Wear proper hiking boots
Wear clothes made of wool or synthetic materials
Get a lightweight waterproof rain jacket
Use a three-layer system
Pack extra clothes for the evening
Pack a blister kit
Try to wear your hiking boots in before you go
Wear cotton or denim
Wear trainers, sandals or flip flops
Wear so many clothes that you overheat
Take too many clothes with you – you only really need one outfit for hiking in, plus some extra layers for sleeping in
People often wrongly assume that backcountry camping is much like car camping. Actually, they’re two entirely different beasts, and as such require a completely different set of gear. Your normal camping tent will likely be far too bulky to carry, as will your kitchen pots and pans. Instead, you’ll want stuff that’s lightweight and efficient. That means a lightweight tent, a lightweight sleeping mat, a lightweight sleeping bag, a lightweight stove and lightweight cooking utensils. Oh, and you’ll need a hiking backpack to put it all in, preferably one that fits your frame.
Lots of stores and online retailers sell goods that are specifically designed for backcountry camping. The amount of choice can be seriously overwhelming for the uninitiated. Staff at outdoor shops can advise you further, and kit reviews on outdoor blogs are another useful source of information. Unfortunately, all this new gear comes with a considerable price tag. However, there are ways to buy good gear on the cheap. Alternatively, you can always borrow from outdoorsy friends or rent items.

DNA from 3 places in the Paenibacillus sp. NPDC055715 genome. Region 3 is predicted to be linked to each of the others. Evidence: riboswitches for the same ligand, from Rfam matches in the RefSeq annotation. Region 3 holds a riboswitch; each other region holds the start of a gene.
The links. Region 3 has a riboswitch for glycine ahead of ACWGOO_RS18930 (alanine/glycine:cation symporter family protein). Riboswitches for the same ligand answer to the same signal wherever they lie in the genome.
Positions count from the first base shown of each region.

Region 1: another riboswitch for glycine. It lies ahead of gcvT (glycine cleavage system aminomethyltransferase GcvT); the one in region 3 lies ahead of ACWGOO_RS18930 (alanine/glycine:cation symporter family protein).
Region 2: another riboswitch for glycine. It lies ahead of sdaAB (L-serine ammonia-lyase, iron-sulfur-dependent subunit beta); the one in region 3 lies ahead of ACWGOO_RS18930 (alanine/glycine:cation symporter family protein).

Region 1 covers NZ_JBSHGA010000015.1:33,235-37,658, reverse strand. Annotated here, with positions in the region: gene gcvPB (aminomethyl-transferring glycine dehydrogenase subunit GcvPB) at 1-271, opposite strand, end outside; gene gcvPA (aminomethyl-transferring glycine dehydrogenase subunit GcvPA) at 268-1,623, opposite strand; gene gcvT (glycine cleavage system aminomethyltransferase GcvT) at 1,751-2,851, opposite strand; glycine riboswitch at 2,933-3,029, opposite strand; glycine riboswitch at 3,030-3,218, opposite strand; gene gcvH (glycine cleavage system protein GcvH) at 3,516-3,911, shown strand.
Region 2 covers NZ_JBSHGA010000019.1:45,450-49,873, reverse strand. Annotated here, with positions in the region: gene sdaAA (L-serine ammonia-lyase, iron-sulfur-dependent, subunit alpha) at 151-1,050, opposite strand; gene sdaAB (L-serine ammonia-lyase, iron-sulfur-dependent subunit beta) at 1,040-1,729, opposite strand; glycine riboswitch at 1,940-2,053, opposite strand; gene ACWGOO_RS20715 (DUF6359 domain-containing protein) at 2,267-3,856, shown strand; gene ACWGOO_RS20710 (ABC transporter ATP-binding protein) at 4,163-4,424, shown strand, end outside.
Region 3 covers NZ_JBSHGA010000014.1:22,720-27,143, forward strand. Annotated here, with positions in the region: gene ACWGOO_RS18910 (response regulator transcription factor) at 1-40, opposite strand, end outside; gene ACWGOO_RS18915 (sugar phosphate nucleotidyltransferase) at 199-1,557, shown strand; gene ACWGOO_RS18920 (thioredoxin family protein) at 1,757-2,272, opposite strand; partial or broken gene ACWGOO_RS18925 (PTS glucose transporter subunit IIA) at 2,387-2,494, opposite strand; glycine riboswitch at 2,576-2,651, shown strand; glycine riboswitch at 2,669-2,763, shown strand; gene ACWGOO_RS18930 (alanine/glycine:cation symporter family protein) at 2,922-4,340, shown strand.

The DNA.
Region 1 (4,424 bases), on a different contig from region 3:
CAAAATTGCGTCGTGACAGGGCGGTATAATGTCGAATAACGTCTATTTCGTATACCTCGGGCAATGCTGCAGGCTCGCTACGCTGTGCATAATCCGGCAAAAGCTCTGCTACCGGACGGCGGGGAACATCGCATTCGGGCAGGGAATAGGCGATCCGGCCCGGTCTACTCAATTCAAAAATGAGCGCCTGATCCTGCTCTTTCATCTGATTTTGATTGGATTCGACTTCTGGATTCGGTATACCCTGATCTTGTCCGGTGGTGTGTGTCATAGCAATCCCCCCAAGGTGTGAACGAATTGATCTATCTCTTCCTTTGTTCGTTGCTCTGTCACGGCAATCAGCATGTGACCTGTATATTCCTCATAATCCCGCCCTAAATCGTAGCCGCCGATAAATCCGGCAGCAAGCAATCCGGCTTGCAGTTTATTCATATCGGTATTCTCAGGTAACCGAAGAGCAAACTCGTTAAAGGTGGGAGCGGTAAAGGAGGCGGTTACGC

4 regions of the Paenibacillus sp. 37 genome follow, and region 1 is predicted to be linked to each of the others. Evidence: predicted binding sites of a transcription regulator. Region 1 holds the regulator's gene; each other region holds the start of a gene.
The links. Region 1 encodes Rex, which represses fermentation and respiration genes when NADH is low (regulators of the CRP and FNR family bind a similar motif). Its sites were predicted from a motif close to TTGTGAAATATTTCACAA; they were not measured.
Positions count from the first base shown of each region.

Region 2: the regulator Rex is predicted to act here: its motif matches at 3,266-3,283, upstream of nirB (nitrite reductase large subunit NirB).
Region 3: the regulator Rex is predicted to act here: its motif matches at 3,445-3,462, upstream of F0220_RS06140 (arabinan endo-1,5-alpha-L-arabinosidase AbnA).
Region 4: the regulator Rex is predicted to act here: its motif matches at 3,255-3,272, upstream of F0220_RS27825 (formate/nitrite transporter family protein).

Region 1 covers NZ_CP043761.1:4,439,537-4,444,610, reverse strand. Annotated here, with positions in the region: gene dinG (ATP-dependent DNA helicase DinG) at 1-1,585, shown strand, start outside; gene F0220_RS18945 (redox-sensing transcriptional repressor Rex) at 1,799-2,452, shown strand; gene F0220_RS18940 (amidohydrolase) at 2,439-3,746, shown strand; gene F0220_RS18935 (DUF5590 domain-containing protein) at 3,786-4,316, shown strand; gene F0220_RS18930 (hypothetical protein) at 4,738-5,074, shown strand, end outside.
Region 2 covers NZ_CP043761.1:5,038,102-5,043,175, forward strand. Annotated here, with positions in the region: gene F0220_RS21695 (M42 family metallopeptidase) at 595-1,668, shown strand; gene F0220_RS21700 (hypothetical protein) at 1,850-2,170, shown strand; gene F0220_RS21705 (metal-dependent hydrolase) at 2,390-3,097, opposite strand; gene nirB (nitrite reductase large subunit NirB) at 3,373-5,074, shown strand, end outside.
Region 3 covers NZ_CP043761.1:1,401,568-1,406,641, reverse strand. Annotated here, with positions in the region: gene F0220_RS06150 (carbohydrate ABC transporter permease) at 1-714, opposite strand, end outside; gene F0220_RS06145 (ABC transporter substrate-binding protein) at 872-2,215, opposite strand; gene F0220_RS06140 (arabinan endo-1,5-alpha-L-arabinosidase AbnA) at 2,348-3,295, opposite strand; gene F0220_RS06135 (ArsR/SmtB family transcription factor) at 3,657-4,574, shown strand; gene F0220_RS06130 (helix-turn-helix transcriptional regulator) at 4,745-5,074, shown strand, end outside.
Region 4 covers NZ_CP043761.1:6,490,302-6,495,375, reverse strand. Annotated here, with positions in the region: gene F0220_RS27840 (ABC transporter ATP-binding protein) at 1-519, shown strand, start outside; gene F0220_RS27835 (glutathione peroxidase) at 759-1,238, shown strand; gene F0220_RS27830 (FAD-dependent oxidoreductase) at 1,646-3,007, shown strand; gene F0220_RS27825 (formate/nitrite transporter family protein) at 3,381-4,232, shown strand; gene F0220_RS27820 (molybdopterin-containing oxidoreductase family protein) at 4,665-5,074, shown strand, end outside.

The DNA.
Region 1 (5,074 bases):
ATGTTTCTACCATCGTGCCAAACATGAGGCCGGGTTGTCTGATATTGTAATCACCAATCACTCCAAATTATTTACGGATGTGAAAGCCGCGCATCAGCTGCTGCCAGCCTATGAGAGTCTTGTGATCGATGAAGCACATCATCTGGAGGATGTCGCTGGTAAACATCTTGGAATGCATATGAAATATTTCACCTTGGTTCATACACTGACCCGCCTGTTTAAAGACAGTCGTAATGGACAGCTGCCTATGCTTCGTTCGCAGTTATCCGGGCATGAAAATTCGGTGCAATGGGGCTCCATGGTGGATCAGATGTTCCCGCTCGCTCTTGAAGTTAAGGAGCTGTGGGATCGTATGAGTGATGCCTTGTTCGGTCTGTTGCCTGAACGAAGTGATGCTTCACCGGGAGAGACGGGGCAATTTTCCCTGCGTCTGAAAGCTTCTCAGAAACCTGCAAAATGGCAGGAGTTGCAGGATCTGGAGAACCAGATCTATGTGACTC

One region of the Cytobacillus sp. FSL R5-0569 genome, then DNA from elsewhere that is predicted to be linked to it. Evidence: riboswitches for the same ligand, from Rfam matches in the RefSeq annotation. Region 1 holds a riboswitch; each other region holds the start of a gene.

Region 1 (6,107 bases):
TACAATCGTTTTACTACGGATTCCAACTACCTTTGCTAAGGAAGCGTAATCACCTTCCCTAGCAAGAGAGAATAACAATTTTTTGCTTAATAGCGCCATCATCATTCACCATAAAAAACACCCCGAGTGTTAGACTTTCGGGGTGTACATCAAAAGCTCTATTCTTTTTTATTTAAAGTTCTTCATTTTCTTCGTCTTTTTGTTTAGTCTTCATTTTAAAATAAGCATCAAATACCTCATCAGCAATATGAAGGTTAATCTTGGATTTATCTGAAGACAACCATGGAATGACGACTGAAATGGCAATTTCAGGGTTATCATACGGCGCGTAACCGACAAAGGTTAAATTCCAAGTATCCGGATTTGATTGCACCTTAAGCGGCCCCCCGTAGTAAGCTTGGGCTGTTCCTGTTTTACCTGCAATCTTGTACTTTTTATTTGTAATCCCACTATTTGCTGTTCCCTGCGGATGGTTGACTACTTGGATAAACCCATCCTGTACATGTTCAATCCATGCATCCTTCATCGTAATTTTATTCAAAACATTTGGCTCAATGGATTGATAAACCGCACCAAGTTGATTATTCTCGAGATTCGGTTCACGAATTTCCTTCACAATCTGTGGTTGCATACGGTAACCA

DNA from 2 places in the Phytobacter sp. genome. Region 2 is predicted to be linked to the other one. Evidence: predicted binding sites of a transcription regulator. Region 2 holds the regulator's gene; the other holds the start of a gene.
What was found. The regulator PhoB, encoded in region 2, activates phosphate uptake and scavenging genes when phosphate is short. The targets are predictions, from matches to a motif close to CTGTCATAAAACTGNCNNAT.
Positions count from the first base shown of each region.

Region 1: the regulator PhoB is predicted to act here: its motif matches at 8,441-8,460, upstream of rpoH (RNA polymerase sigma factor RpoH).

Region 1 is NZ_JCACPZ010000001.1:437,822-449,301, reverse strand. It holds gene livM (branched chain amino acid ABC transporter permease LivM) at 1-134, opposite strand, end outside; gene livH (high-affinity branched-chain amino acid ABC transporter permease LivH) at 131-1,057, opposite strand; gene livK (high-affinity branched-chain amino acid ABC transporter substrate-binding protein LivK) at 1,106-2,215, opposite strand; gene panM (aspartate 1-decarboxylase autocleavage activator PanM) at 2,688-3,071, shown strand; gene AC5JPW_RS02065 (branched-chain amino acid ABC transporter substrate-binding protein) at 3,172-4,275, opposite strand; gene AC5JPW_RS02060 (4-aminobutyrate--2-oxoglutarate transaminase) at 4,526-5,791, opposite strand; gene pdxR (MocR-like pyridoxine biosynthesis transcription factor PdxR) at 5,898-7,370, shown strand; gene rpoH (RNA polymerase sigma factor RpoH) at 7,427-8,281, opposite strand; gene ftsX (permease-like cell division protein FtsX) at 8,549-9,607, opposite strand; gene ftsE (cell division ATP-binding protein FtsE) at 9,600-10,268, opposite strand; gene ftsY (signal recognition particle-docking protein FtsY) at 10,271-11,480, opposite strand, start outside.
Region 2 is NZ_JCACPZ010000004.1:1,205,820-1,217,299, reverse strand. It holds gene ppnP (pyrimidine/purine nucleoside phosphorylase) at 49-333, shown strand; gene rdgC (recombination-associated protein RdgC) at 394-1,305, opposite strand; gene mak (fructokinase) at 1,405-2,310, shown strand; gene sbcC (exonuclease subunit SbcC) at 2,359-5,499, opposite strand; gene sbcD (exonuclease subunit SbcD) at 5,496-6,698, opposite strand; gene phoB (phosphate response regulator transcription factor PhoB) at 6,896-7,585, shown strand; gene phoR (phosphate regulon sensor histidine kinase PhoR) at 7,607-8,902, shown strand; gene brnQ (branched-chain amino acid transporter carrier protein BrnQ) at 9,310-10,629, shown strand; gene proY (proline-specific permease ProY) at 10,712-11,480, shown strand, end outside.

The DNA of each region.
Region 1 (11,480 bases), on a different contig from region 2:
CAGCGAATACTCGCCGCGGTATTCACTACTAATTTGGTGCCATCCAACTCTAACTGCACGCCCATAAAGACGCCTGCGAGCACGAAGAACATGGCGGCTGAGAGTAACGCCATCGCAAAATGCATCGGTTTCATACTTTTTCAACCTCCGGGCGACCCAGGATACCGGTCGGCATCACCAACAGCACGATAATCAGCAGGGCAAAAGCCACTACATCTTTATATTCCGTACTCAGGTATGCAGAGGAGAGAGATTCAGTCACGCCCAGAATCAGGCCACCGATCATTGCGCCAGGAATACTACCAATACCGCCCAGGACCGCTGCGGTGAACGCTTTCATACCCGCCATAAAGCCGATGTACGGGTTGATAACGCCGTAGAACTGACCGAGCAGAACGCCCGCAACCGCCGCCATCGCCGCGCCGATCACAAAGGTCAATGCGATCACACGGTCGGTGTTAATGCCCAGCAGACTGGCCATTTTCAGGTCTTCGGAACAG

At a bare minimum, you’ll need to take a sleeping system, a cooking system and the 10 Essentials. You need to tailor some of this gear to the conditions that you’ll encounter. A sleeping bag that’s rated for +5°c won’t keep you warm in a cold alpine setting. Check what season each item is suited to and be sure that it corresponds to the conditions you’ll likely experience on your hike.
Invest in (or borrow) lightweight backcountry camping gear
Get a proper hiking backpack and make sure it’s fitted to your body shape
Carry the 10 Essentials
Take back-up items like matches and batteries for a headtorch
Use gear designed only for car camping
Use gear that is inappropriate for the season
Bankrupt yourself getting all the best gear (unless you the funds of course!) Build it up slowly or buy second-hand
Mistake #3: not testing out gear beforehand
This is a classic rookie error, and one that I’ve made before. After purchasing a new stove, I didn’t check how to use it until I was camped on top of a snowy mountain in February. There was a seriously hairy moment when I thought I was going to burn the warming hut down.
So, please learn from my faux pas: if you do invest in new gear, then know how to use it, before you set off. Once you’re out on the trail, it may be too late to read the instruction manual or search for online tutorials. It may even be broken or faulty, in which case, you really want to know about it before you need it ‘for real’.
Even if your gear’s not new, you should still check that everything’s in good working order after each expedition. Or, that items you’ve used have been replaced, like band-aids in a first aid kit.
Test all your gear at home before you leave
Know how to use everything
Put up your tent at home
Attend to any kit that needs to be recharged, fixed or replaced
Assume you’ll be able to figure it out on the trail
Wait to use something for the first time on the trail
Mistake #4: carrying too much stuff
If you’ve read Wild by Cheryl Strayed, you’ll know that she begins hiking the Pacific Crest Trail with a ludicrously heavy backpack that she affectionately names ‘Monster’. Two weeks in, bruised and blistered by its weight, she meets a man who scrutinises the contents of her pack. He ruthlessly discards the items she doesn’t truly need – a foldable saw and a 12-pack of condoms included.